Membership in financial services reward programs has grown 77% in the two years since Colloquy's 2007 Census and now boasts 422 million Americans, according to the research. Airline frequent flyer programs now have 277.4 million members, up just 9% since 2007.
But "the party appears over" for what Colloquy terms the "Golden Age of credit card reward programs." Growth in financial services rewards will slow down in coming years, Colloquy predicts, as a result of the dramatic increase already experienced, the banking crisis, the recession, possible regulatory changes, portfolio consolidation and card issuers exiting the business.
The report cites a recent move by American Express to pay unprofitable cardholders $300 to close their accounts as "emblematic of the new reality for credit card marketers," adding that "additional forays into Total Relationship Banking, as evinced by the Citi ThankYou program, will also be put on hold until the dust settles."
Colloquy noted that some 75-80% of all credit cards now have reward programs compared with 50% just a few years ago. For debit cards, the figure has grown from just 10-15% to anywhere between 25 and 50%.
Following financial services and airlines, specialty retailers boast 191.3 million members in loyalty programs, followed by hotels (161.8 million), grocery (153.3 million), mass merchants (124.8 million), gaming (106 million), department stores (92.8 million), drug stores (73.9 million), fuel & convenience (51.2 million), restaurant (13.7 million), and car rental and cruises (10.7 million).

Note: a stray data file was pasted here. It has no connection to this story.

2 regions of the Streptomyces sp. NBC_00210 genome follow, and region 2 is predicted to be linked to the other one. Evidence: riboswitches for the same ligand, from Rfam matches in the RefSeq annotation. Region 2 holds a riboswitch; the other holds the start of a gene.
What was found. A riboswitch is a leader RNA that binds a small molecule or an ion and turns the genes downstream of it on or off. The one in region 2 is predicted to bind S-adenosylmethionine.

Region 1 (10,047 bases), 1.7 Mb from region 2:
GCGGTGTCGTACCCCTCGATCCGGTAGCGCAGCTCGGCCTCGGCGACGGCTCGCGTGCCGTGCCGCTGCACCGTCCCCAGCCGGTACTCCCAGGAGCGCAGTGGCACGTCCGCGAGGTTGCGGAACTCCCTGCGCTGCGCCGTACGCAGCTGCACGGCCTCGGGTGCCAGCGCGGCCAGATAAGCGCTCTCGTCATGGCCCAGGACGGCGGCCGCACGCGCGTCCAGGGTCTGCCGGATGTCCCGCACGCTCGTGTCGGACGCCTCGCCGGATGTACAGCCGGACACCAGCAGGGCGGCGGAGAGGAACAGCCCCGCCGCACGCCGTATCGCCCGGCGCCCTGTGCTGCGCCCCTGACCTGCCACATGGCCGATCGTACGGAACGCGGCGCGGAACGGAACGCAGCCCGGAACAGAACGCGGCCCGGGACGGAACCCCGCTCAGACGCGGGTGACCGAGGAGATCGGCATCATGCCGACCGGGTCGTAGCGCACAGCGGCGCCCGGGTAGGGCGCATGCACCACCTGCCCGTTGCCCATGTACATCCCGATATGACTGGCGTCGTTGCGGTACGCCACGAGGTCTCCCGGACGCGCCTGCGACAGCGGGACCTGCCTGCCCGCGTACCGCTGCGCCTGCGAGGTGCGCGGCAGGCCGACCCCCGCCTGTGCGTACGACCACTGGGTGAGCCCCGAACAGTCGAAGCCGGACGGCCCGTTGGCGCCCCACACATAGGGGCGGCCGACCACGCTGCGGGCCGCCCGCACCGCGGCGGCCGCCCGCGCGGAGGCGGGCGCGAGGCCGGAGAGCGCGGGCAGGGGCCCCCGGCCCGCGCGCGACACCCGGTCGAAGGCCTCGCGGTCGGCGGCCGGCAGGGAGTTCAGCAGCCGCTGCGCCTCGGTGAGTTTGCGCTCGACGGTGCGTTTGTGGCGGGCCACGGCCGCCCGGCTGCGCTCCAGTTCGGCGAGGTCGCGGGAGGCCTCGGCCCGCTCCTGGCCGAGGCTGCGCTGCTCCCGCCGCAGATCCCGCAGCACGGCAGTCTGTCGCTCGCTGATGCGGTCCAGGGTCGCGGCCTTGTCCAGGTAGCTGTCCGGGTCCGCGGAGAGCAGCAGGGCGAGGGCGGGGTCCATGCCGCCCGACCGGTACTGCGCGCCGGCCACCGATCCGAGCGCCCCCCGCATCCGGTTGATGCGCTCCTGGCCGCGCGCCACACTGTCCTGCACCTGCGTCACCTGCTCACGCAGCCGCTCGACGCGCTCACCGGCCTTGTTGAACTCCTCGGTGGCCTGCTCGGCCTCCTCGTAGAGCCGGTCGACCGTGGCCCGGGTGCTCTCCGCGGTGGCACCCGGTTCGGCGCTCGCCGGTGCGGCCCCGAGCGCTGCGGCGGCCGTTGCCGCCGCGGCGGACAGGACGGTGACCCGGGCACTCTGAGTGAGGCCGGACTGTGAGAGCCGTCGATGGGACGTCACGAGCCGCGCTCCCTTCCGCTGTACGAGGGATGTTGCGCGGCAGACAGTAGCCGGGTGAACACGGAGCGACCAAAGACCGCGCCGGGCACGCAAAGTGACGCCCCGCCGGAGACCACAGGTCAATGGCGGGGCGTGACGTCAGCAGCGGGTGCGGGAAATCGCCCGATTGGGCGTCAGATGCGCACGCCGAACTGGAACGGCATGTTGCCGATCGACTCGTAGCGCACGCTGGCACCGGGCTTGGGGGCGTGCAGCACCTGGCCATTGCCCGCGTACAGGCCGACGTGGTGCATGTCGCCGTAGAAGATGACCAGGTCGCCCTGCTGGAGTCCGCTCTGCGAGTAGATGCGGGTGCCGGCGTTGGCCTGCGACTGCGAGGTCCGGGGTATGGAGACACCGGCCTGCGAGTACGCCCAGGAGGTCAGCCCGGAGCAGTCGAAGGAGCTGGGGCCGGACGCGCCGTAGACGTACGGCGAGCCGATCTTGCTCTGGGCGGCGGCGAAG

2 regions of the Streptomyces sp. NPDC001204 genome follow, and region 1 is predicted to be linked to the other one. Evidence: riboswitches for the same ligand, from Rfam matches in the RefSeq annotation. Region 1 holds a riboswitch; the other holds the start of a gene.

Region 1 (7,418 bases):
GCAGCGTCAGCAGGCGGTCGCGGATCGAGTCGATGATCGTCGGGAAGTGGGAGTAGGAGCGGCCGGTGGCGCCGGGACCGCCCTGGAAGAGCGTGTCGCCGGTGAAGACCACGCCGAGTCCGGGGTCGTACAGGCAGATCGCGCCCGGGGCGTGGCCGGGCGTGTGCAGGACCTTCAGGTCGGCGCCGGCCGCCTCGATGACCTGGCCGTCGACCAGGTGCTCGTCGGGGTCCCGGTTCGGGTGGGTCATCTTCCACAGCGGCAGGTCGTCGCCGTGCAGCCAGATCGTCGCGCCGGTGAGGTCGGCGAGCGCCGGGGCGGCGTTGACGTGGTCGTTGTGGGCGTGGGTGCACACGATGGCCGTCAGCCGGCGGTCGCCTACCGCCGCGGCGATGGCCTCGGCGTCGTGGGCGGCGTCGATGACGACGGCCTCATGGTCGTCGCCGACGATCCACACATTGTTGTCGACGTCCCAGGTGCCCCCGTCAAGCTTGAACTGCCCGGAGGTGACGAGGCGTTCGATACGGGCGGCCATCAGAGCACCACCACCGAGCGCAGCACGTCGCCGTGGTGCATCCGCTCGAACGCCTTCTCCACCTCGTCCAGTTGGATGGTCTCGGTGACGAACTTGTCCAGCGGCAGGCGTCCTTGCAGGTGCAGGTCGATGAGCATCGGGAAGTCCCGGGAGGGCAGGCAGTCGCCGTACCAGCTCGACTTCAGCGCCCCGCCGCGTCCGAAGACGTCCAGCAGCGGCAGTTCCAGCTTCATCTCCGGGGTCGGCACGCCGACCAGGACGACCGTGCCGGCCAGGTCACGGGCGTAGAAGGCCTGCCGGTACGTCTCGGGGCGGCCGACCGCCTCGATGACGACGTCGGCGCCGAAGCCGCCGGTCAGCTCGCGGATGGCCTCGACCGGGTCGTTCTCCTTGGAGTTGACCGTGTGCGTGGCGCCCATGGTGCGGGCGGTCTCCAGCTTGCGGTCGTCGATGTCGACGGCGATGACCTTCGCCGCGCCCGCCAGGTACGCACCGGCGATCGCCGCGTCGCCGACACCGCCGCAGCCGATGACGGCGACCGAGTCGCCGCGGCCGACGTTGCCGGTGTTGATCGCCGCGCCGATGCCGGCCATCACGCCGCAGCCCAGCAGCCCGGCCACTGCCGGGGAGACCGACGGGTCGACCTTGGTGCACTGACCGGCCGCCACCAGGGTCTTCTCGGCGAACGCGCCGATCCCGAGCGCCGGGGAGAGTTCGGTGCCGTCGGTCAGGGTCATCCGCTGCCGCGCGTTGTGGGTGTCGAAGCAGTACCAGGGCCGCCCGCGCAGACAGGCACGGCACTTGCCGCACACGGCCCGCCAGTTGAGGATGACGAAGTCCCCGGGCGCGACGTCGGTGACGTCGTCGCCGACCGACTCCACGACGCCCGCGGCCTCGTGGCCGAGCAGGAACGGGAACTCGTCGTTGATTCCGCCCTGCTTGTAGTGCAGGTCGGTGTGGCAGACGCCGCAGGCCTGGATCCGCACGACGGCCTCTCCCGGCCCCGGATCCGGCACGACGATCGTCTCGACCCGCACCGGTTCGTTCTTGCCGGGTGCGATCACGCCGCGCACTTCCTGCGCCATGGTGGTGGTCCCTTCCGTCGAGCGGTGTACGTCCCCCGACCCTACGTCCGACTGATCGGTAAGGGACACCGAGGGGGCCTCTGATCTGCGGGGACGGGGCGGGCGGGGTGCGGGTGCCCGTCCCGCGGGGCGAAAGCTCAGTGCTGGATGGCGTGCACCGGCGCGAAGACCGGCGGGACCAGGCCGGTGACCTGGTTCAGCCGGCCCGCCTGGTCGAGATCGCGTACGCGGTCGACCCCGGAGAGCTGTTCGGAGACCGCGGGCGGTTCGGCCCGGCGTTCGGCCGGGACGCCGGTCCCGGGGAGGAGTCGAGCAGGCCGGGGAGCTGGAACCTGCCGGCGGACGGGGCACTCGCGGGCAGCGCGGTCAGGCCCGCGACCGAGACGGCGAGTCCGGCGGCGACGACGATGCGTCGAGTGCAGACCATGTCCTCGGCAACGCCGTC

On a total category basis, retail (specialty, grocery, mass merchants, department stores, drug stores, convenience) has the greatest number of loyalty members, with 39% of the total pie, followed by travel and hospitality (airlines, hotels, gaming, car rentals, cruises) at 31% and financial services at 23%.
That total pie now numbers 1.808 billion memberships, having risen 25% in the past two years and 100% since 2000, according to Colloquy. The number of loyalty programs per household, meanwhile, has risen from 12 in 2007 to 14.1 today.
However, Colloquy noted that the number of active members -- those who "engage" in at least one activity during a 12-month-period -- was at 43.8%, up just slightly from 39.5% in 2007, with just 6.2 active memberships per household.
"The implication for marketers is clear," Colloquy states. "The era of growing membership rolls just for the sake of growth is over ... Loyalty marketers must now turn away from growing program size, and turn to growing program value."
A Colloquy white paper on the Loyalty Marketing Census is available free of charge at www.colloquy.com/whitepapers.